UK facing fresh diplomatic tensions with United Arab Emirates over 'kidnapped' Princess Latifa

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James Rothwell
·4 min read
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Sheikh Mohammed maintains daughter's return to Dubai was a rescue mission - Amr Nabil /AP
Sheikh Mohammed maintains daughter's return to Dubai was a rescue mission - Amr Nabil /AP

Dubai’s ruler is unlikely to be rattled by BBC Panorama’s explosive documentary about the alleged kidnapping of his daughter, as he insists that she was brought home as part of a “rescue mission.”

But the saga of Sheikh Mohammed bin Rashid Al Maktoum and Princess Latifa could quickly become a diplomatic nightmare for the wealthy Gulf state.

UN officials have already begun poring over the latest video smuggled out of Dubai by the princesses’ allies, in which she claims she is being held against her will in a barricaded compound with no access to lawyers or medical help.

They could then decide to pass the case on to the UN’s Working Group on Arbitrary Detention for a high profile and potentially embarrassing investigation into the 71-year-old Dubai ruler.

It may also heap unwelcome strain on the wealthy Gulf state’s relationship with Britain, which has a strong emphasis on security co-operation, investment and tourism.

Dominic Raab, the UK foreign secretary, said during a BBC interview on Tuesday that he would like to see proof from the UAE that the princess is still alive.

Relations have already been strained by a bitter court battle in the UK last year in which Sheikh Mohammed was accused of abducting Princess Latifa..

The High Court ruled at the time that the Dubai ruler had orchestrated the abduction and led a campaign of intimidation against them in an apparent breach of international law and “human rights norms.”

Sheikh Mohammed maintains that her return to Dubai was a rescue mission and that she is safe at home with her family.

The Queen is said to have distanced herself from Sheikh Mohammed in the wake of that ruling, breaking off a close relationship that was founded on their shared love of horse racing.

The Dubai ruler has posed for photographs with Her Majesty and even spent time in the royal box at Ascot, a privilege which is unlikely to be extended to him again.

Queen Elizabeth II is escorted by Sheikh Mohammed bin Rashed al-Maktoum, Emirati vice president and ruler of Dubai - MARWAN NAAMANI /AFP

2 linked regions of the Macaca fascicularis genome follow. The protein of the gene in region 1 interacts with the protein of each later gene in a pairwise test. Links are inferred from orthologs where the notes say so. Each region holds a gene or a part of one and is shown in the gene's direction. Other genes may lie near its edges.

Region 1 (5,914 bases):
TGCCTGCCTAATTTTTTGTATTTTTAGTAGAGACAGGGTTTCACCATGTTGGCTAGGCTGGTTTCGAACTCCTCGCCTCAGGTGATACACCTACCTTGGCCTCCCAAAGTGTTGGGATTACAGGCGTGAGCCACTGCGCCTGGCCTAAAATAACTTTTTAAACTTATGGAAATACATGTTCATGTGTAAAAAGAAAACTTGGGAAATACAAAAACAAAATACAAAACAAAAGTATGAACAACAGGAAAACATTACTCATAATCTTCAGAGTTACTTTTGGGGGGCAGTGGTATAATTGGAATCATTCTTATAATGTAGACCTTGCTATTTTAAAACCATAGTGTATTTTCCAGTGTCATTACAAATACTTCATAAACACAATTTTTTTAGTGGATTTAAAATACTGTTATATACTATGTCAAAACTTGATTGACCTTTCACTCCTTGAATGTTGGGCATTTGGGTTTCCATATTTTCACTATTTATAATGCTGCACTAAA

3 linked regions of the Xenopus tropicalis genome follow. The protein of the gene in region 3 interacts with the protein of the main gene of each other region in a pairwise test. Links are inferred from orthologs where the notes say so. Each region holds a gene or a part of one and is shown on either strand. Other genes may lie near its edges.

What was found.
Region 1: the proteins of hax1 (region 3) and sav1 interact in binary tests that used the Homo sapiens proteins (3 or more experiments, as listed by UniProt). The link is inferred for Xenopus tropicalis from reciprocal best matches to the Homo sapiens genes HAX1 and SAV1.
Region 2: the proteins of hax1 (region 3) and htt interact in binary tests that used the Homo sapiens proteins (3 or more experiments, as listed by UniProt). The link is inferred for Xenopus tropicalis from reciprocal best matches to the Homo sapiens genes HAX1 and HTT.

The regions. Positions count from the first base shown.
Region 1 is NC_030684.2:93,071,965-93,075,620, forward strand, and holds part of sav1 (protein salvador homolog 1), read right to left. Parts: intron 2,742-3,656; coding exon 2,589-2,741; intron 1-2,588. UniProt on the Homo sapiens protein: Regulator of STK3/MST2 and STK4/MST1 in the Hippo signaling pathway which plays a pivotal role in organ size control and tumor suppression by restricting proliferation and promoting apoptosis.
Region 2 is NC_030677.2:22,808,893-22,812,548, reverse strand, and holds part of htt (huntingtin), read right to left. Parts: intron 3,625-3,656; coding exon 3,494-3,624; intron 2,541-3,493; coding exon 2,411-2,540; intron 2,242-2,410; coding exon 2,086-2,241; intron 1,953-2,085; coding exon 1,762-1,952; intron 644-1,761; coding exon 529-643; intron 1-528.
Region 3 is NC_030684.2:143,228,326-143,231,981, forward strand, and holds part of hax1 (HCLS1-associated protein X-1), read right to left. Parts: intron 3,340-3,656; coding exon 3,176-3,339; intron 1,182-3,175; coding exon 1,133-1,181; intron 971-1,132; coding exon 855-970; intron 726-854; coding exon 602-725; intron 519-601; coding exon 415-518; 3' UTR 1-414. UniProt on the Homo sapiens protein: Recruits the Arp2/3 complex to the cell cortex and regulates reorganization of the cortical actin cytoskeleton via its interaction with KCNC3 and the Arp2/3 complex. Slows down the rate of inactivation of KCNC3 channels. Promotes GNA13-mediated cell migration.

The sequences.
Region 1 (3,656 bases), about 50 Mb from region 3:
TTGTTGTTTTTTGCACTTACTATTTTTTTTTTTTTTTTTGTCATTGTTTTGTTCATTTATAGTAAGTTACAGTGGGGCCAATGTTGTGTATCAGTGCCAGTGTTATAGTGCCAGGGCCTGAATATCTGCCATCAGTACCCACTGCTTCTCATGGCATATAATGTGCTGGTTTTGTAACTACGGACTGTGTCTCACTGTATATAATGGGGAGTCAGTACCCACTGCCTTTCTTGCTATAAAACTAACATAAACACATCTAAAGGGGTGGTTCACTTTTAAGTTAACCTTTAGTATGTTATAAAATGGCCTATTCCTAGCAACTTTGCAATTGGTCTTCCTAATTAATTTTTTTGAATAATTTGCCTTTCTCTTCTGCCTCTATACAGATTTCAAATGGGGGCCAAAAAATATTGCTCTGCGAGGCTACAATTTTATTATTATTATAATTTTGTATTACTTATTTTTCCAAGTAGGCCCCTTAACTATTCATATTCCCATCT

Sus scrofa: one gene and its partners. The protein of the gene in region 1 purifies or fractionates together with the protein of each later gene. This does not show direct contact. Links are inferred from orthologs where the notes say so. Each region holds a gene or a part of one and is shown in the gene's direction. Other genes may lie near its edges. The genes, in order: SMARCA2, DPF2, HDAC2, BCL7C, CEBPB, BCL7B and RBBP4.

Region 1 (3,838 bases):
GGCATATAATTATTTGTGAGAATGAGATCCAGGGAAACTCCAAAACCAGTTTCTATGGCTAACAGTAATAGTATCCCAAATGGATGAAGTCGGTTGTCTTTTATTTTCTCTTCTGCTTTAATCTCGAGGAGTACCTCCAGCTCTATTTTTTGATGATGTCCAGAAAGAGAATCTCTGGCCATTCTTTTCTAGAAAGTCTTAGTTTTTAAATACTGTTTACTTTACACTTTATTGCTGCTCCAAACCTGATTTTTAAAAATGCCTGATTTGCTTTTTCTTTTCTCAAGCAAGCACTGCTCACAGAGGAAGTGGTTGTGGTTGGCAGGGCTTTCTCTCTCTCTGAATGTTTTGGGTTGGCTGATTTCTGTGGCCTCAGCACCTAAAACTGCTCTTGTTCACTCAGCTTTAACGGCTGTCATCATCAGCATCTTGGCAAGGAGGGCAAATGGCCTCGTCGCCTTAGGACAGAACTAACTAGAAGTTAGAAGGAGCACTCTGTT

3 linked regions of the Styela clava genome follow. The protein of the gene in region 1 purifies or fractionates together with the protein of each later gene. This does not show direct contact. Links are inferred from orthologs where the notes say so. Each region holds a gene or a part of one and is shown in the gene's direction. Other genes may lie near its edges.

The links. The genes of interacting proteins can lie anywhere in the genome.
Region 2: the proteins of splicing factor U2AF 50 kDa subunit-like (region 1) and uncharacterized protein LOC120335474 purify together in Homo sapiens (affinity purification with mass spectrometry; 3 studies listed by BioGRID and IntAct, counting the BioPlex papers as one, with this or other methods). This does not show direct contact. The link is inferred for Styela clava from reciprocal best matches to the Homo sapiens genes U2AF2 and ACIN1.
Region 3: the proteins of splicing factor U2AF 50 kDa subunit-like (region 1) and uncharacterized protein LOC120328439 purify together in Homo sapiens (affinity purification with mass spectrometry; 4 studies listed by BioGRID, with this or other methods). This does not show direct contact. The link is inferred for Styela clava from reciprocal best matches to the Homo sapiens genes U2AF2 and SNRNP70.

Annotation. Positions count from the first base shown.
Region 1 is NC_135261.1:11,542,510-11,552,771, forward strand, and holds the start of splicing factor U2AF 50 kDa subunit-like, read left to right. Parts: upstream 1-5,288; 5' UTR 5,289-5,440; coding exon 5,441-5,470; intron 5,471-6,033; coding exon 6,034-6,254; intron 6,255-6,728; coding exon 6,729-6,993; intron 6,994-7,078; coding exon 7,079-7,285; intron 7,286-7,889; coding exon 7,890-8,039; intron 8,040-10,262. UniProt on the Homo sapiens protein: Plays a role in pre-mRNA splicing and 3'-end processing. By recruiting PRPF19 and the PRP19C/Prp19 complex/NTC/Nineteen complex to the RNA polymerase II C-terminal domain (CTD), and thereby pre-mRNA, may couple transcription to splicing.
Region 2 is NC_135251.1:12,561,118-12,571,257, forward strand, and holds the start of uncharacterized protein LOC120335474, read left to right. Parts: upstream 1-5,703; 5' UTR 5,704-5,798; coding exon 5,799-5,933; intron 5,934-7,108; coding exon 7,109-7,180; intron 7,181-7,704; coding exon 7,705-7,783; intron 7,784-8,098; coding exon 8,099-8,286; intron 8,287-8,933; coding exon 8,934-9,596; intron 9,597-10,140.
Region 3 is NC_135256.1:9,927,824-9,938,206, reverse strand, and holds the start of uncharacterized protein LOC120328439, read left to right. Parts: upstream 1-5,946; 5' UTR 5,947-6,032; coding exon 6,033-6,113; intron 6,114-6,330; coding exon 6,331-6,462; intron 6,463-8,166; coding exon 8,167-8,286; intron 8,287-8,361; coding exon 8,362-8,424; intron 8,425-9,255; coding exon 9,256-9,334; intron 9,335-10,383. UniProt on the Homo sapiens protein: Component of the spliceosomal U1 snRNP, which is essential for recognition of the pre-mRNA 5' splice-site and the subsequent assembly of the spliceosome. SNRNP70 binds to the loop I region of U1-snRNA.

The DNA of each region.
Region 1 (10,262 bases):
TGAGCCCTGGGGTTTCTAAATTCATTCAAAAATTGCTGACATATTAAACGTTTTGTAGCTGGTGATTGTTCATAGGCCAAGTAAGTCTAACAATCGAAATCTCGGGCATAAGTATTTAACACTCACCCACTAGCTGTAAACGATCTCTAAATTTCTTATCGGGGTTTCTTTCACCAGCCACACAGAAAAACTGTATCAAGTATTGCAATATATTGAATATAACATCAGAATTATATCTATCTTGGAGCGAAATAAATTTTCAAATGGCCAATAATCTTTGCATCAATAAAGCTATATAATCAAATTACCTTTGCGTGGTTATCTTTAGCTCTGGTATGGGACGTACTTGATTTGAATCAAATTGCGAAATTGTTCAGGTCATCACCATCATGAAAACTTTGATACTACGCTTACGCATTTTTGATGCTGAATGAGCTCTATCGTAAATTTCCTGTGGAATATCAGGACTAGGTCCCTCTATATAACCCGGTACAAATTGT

Queen Elizabeth II is escorted by Sheikh Mohammed bin Rashed al-Maktoum, Emirati vice president and ruler of Dubai - MARWAN NAAMANI /AFP

Then there is the ongoing tension between Britain and the UAE over the series of cases involving British expats and tourists who have been arrested in the Gulf state after falling foul of its notoriously conservative laws on etiquette.

In 2017 a Scottish tourist, Jamie Harron, was given a three month prison sentence after he tripped over in a nightclub and accidentally touched another man’s hip, leading to an arrest for public indecency.

The following year, Jeremy Hunt, then the foreign secretary, threatened the UAE with “serious diplomatic consequences” over the life imprisonment of Matthew Hedges, who was accused of being a British spy. He was eventually pardoned. He too was pardoned by Emirati authorities after a high profile media campaign.

At the time of writing, a British woman is also facing jail in Dubai for sending a rude text message to her flatmate, which led to police confiscating her passport and charging her with slander.

Those cases sit uneasily with Dubai’s reputation as a paradise for sun-seeking tourists and expats who are lured to the desert skyscrapers with lucrative job offers and phenomenally low tax rates.

With renewed scrutiny of the Dubai ruler's treatment of his children, Britain may come under pressure to cool relations even further.

This could have ramifications for Britain’s post-Brexit foreign policy, in which wealthy Gulf states such as the UAE are expected to play a far greater role.

The UAE is a major market for British arms sales, having sold around £7bn in weapons to the Gulf state over the past decade.

Britain is already under pressure to adopt President Joe Biden’s tougher stance on Gulf weapons trade, which saw him freeze arms sales to Saudi Arabia and the UAE as Washington conducted a review.

Saudi Arabia has faced repeated allegations of using Western defence technology to kill and maim civilians in the war in Yemen against Houthi rebels.

Amnesty International has also claimed that the UAE is giving Western arms to “completely unaccountable militias, some of which stand accused of war crimes.”

Both the UAE and Saudi Arabia deny any wrongdoing in their defence policies.

The Telegraph has approached Emirati authorities for comment.